Funeral sermon for August “Augie” Petersen

So often when I am allowed the privilege to sit and be with a family who is mourning, I often only ask one question that gets the conversation rolling and then I just sit and listen. It’s part therapy, part sermon help (honestly). And the question I asked the Petersen family was like others I had asked before: tell me about Augie. I’ve known Augie for the last year or so, but I wanted to know the Augie they knew. And as I have been processing through my own grief for a member of this congregation that I loved, I thought how I wanted to describe Augie. And as I sat in my staircase of the home I live in, crying, I looked up and saw this [put up vase]. This is exactly what it looks like: flowers (from Dollar General, Augie would later tell me) in a used wine bottle.

See, as pastor of this wonderful congregation, I have the awesome responsibility of being the resident and caretaker of the home next door. And although the parsonage isn’t our home, per say, my husband and I treat it like it is our home. And the first time I toured the parsonage, every room had an Augie touch; I know this because I was told it. “Augie thought we needed an extra light there, so he put one there….. Augie made that shelf there …. Augie did this and Augie did that.” The entire time all I kept thinking was “who is this Augie guy?!?” And as we climbed the staircase to the second floor we stopped about halfway up. The staircase is curved, wooden and beautiful. My tour guide pointed out a space in the wall between a bedroom and the stairs to the attic. The space was about 6 inches or so. And in the space, was this flower arrangement. “Augie thought we needed a little something there” I was told. And it’s been there ever since. So when I think about Augie, I think about how he made everything and everyone better. He made things more beautiful. He took spaces, places, and people that other people would ignore or dismiss and he would give it attention; genuine attention.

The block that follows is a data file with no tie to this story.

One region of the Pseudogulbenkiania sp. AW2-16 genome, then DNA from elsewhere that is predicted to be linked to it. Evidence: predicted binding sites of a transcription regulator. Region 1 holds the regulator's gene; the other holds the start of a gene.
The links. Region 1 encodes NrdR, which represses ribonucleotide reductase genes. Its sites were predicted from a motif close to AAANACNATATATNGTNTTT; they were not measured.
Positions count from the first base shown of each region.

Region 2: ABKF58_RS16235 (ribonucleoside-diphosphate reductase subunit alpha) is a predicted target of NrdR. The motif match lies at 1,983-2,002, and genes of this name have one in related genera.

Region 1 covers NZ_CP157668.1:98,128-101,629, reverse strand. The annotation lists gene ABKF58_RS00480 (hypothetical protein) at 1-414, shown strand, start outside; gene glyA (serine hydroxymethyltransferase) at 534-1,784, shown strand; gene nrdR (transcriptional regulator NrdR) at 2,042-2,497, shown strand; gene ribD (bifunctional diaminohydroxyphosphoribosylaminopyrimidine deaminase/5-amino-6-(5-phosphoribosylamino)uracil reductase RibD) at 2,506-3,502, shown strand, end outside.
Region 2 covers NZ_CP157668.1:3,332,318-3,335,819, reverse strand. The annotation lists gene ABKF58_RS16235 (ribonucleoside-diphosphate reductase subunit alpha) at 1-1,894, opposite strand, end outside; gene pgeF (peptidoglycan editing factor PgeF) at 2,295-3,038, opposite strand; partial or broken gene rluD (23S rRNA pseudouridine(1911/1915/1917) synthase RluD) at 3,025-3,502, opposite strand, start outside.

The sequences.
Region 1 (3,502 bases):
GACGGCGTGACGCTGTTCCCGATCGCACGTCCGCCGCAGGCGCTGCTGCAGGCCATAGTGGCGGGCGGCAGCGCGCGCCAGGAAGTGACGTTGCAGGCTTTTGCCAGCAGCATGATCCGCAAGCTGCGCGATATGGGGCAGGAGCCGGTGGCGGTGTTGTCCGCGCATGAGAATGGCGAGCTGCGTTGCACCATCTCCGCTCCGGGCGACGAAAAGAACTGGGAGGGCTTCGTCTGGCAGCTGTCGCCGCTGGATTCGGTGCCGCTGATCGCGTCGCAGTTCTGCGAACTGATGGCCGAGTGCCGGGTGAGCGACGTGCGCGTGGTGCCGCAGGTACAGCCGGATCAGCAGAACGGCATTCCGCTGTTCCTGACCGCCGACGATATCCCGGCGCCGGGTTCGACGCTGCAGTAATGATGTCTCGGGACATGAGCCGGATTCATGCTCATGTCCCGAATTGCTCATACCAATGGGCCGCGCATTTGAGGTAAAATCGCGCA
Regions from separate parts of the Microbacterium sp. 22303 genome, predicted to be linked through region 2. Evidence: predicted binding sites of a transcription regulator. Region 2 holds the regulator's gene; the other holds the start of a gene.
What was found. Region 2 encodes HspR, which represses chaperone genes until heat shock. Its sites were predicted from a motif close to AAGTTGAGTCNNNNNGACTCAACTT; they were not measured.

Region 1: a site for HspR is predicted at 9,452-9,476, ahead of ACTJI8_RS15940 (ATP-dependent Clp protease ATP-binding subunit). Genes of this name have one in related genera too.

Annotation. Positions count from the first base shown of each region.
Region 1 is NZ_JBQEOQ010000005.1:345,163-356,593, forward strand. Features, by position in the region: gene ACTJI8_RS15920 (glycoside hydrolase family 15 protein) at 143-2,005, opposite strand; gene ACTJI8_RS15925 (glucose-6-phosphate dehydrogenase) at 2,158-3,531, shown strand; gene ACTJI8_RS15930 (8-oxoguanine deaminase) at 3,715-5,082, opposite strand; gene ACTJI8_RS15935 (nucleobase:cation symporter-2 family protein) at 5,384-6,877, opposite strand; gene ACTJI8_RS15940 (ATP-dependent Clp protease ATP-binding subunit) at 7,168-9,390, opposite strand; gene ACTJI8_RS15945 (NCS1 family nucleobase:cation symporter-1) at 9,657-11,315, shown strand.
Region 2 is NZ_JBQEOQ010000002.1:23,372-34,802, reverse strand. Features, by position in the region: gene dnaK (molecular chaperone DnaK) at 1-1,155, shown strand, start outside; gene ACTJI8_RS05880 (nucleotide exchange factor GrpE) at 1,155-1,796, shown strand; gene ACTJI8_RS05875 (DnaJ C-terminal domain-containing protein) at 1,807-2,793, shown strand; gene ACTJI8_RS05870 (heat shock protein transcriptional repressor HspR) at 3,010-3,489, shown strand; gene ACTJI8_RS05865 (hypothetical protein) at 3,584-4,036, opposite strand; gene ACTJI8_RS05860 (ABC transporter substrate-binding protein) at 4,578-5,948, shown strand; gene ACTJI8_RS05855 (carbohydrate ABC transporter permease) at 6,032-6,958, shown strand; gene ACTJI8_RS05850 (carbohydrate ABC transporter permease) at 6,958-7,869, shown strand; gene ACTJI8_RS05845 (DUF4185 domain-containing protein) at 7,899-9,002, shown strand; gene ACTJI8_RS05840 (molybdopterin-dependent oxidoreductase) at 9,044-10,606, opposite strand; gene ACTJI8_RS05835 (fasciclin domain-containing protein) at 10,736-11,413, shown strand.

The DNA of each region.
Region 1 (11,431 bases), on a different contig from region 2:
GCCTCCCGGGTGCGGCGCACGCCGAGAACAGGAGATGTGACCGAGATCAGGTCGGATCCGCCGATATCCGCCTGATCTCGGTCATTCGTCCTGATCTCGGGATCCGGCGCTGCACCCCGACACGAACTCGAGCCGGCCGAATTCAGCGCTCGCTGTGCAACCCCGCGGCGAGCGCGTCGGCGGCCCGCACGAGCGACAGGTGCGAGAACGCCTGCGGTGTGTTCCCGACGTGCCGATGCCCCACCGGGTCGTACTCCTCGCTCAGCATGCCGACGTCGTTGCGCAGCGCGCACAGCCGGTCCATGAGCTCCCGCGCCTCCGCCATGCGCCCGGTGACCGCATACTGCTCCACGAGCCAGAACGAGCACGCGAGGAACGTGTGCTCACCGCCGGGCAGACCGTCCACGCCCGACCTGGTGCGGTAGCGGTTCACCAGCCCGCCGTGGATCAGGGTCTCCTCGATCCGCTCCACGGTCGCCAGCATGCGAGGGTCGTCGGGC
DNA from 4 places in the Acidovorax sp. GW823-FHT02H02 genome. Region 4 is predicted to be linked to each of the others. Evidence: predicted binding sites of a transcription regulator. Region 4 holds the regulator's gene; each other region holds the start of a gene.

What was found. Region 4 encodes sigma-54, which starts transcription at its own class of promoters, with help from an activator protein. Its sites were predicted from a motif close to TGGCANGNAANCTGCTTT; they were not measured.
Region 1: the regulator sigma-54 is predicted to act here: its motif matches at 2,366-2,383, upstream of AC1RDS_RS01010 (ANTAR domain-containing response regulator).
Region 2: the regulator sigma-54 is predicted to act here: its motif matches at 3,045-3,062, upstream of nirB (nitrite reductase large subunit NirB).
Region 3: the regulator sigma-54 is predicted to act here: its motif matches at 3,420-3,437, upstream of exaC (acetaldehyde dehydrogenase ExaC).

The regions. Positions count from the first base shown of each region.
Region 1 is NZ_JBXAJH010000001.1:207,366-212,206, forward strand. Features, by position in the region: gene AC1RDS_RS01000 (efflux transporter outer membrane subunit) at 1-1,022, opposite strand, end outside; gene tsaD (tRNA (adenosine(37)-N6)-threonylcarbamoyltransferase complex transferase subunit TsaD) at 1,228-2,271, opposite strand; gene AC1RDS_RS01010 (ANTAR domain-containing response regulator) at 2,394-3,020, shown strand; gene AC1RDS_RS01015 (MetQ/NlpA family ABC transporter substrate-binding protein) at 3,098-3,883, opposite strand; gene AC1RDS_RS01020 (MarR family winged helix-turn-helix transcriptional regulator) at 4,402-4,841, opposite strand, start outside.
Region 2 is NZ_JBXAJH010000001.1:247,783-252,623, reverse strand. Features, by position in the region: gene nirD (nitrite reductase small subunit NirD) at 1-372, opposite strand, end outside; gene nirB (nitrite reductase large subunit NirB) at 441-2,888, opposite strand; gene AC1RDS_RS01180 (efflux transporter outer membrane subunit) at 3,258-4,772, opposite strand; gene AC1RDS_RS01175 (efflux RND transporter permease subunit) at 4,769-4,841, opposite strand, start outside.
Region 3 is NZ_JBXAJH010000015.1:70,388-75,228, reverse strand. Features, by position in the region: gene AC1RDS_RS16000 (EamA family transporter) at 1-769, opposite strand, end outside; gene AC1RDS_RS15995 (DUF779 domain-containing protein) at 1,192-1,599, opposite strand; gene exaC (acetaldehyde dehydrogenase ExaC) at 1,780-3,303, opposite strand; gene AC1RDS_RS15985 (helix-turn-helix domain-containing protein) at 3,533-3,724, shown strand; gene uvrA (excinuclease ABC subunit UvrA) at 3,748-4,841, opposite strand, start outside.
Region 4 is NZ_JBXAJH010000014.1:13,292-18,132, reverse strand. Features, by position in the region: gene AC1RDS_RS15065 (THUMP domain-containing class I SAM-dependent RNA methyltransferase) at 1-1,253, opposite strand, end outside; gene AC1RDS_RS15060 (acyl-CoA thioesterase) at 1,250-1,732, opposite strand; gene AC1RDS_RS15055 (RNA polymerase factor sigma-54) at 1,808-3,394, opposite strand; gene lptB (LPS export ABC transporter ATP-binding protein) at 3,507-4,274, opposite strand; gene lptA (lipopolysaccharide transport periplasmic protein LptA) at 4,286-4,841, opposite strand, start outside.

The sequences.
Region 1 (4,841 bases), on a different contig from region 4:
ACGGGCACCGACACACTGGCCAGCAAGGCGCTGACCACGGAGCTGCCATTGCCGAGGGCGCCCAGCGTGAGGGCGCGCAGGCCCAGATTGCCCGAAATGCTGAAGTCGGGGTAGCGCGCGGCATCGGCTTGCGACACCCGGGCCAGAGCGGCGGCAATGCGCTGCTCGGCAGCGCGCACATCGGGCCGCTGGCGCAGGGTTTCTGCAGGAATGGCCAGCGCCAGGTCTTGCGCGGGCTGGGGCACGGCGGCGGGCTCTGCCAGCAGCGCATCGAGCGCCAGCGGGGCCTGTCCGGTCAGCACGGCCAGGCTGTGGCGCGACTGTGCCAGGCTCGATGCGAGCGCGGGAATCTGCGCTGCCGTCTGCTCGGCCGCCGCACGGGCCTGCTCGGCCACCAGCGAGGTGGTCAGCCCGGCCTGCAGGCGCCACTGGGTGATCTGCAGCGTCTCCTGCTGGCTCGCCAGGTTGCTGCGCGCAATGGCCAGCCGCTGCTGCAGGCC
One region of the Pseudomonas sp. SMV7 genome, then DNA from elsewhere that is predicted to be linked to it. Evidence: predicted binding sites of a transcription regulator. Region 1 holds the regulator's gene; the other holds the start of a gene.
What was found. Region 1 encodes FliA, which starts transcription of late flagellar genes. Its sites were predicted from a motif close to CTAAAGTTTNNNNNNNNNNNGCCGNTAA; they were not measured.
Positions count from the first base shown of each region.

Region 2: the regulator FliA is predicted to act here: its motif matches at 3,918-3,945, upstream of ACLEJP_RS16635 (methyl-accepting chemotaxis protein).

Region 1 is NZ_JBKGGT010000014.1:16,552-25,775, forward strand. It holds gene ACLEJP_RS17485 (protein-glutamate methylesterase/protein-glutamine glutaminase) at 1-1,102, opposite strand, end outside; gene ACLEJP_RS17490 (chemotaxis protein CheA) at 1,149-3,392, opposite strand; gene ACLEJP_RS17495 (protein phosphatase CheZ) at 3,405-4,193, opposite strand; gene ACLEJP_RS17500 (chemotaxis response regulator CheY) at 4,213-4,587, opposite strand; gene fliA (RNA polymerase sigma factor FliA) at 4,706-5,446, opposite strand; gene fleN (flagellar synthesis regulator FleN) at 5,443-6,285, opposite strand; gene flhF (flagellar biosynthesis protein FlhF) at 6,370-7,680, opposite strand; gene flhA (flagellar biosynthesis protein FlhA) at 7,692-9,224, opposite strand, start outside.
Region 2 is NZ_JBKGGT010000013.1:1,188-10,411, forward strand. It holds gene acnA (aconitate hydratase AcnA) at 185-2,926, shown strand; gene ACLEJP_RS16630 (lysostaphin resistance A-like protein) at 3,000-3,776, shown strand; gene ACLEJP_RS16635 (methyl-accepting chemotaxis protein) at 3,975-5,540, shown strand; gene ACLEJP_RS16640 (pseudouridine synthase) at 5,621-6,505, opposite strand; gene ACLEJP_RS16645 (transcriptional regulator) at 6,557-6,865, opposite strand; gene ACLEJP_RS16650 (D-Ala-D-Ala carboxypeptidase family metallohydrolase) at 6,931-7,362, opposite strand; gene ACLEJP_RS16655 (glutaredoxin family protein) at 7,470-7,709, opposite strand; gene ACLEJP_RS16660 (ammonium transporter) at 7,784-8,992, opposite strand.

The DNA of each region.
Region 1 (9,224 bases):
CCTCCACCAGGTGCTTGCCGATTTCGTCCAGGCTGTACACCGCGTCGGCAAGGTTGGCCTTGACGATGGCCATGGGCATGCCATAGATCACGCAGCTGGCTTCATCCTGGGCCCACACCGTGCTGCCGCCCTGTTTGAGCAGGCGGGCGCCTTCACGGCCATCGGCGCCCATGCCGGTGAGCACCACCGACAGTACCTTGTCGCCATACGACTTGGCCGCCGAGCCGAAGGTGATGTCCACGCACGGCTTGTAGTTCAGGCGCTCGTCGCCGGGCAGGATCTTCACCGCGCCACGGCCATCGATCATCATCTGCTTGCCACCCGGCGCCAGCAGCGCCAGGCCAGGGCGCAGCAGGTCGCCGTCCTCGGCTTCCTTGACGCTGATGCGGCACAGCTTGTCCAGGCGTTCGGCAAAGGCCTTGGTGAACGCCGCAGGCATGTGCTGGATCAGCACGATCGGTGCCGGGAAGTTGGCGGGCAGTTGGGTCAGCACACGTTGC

Augie never stopped moving. At all. There was always something to be done, something to be planted, something to be trimmed, something to be weeded, something to be fixed, something to be fed, someone to teach, something to haul, something to mend, something to paint (or not), something to dig, to tend, to mow, to water, to bail, to build… there was always something to do. And if, by some miracle, he ran out of things to do, he could always refer back to his “to-do” list. Most days, Augie rose before Jesus most mornings and didn’t stop moving until late at night. After moving into town, he would show up at the farm by 5:30 or so, often, literally, running from place to place. When I asked about Augie’s parenting style and who was the disciplinarian, the kids all looked confused–not because they were perfect angels but because they were always too busy to get into trouble. And if you weren’t working or if you weren’t doing the jobs on your Augie-written list, you might get the infamous Augie whistle.

Even after he moved to town, farming never really left his blood; I don’t know that it really leaves anyone who farms. So he kept busy with gardening either in his own yard or the garden of a family member. He was, in all ways, an honorary master gardener. He would go to Theisen’s and take the plants that were 75-90% off, practically dead, and take them home and nurse them back to life. He made things better. He made things beautiful. If, for some reason, you didn’t know Augie, he wouldn’t have had it that way for long. He never knew a stranger. He made friends while sitting on a bench at the state fair all the way to the checkout lane at Lowe’s in Texas. Often telemarketers would have to hang up him (after, of course, giving a weather and crop report).